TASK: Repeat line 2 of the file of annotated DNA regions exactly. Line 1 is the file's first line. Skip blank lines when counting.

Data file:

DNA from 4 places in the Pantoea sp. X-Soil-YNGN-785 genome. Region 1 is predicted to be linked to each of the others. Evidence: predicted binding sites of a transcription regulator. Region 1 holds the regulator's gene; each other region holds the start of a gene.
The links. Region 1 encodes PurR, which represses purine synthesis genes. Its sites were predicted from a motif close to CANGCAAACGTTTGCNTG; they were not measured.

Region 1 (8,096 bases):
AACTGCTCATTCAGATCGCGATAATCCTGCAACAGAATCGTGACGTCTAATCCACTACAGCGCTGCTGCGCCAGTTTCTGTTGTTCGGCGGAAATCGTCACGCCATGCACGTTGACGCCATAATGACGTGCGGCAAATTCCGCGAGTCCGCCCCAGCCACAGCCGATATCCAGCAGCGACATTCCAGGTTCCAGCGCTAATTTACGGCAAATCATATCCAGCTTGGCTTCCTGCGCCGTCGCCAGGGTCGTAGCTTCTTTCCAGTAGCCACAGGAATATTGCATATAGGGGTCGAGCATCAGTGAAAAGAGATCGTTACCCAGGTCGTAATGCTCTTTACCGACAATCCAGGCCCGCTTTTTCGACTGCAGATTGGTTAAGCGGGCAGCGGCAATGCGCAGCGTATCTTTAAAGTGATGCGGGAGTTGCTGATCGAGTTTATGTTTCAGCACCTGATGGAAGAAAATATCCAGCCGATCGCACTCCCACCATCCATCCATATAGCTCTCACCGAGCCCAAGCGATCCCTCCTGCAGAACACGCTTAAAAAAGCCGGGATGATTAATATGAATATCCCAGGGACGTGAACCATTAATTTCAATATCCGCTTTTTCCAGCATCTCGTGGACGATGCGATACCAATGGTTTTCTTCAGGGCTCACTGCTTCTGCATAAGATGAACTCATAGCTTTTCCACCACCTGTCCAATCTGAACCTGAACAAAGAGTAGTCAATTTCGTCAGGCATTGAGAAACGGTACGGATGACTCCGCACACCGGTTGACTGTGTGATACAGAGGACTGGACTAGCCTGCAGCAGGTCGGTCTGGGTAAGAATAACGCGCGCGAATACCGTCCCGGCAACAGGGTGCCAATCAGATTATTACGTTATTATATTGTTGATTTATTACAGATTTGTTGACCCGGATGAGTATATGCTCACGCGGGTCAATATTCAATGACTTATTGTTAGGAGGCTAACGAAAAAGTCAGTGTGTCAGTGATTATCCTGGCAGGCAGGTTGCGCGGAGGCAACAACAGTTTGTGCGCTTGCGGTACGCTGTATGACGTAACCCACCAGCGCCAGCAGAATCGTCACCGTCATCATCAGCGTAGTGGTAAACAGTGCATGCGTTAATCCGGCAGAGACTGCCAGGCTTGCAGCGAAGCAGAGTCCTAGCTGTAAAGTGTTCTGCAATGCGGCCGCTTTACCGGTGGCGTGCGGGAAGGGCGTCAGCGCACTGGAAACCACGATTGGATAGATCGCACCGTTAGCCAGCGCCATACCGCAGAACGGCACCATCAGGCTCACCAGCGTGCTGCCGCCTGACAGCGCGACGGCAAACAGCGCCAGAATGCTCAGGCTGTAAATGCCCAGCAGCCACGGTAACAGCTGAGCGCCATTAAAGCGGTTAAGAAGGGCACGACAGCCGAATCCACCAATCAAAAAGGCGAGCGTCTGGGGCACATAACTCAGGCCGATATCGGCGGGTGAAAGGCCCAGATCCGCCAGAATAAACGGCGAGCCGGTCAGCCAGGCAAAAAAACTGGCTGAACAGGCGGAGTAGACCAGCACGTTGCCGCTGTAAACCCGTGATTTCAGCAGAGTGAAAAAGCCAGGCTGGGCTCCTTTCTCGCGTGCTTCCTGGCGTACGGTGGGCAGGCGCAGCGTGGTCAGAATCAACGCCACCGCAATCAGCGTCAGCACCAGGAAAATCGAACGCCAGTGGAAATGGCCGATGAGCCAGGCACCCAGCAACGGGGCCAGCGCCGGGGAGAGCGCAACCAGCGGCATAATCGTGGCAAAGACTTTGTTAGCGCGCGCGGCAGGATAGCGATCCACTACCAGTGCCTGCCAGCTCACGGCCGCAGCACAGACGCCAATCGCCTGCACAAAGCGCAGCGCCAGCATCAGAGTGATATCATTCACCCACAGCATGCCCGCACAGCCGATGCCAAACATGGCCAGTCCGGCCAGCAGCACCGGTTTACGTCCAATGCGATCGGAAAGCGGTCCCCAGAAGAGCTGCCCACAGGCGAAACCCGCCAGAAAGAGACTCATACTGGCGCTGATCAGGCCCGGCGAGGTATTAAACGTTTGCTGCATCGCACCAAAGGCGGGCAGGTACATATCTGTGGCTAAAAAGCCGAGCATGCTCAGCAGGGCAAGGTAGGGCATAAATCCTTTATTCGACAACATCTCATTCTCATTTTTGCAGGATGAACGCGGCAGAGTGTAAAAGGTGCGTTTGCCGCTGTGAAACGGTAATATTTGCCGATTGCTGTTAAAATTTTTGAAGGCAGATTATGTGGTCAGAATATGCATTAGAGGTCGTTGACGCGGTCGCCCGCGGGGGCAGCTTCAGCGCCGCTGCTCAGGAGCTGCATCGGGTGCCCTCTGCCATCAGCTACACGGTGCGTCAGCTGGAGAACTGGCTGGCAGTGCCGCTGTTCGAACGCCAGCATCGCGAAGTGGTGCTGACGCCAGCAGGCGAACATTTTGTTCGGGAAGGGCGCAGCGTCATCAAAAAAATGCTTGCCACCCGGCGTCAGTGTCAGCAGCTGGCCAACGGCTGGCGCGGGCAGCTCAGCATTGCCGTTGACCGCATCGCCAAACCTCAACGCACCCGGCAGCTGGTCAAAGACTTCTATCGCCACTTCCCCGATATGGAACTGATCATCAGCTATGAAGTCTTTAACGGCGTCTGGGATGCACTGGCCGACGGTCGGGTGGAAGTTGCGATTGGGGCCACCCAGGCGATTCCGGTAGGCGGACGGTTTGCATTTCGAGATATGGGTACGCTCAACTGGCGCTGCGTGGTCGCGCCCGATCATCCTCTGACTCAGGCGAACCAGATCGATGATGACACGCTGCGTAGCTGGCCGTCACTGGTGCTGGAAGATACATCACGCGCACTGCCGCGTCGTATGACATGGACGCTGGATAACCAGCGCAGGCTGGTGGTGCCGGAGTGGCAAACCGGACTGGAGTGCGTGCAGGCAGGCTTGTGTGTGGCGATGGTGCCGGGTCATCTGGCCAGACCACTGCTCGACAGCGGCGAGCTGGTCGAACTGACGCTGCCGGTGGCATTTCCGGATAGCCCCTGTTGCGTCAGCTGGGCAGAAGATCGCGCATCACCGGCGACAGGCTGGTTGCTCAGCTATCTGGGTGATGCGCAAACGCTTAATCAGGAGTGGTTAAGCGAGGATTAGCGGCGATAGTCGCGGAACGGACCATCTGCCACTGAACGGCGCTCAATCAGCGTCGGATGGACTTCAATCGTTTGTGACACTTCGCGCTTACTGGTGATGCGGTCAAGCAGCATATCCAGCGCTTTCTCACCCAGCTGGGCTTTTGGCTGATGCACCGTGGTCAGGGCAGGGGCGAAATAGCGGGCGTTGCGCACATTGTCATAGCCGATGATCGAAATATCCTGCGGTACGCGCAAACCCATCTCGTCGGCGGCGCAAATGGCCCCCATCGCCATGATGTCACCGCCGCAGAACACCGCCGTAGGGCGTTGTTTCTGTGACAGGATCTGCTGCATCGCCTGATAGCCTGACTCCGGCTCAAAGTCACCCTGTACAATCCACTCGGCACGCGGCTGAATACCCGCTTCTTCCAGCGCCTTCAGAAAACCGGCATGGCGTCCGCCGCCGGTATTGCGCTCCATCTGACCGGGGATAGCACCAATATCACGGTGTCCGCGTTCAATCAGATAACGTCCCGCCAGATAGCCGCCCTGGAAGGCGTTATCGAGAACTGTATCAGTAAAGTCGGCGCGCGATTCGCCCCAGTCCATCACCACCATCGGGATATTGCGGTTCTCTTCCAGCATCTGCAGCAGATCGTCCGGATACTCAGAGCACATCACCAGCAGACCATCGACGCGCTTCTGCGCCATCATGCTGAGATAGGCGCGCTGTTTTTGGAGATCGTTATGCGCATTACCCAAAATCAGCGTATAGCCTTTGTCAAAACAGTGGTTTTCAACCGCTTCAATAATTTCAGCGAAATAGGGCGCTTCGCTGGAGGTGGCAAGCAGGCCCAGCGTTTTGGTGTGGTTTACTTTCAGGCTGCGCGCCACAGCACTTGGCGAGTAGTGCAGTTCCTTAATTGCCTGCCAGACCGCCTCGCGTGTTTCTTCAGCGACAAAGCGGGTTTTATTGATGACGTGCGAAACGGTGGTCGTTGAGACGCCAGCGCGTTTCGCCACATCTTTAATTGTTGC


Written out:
The links. Region 1 encodes PurR, which represses purine synthesis genes. Its sites were predicted from a motif close to CANGCAAACGTTTGCNTG; they were not measured.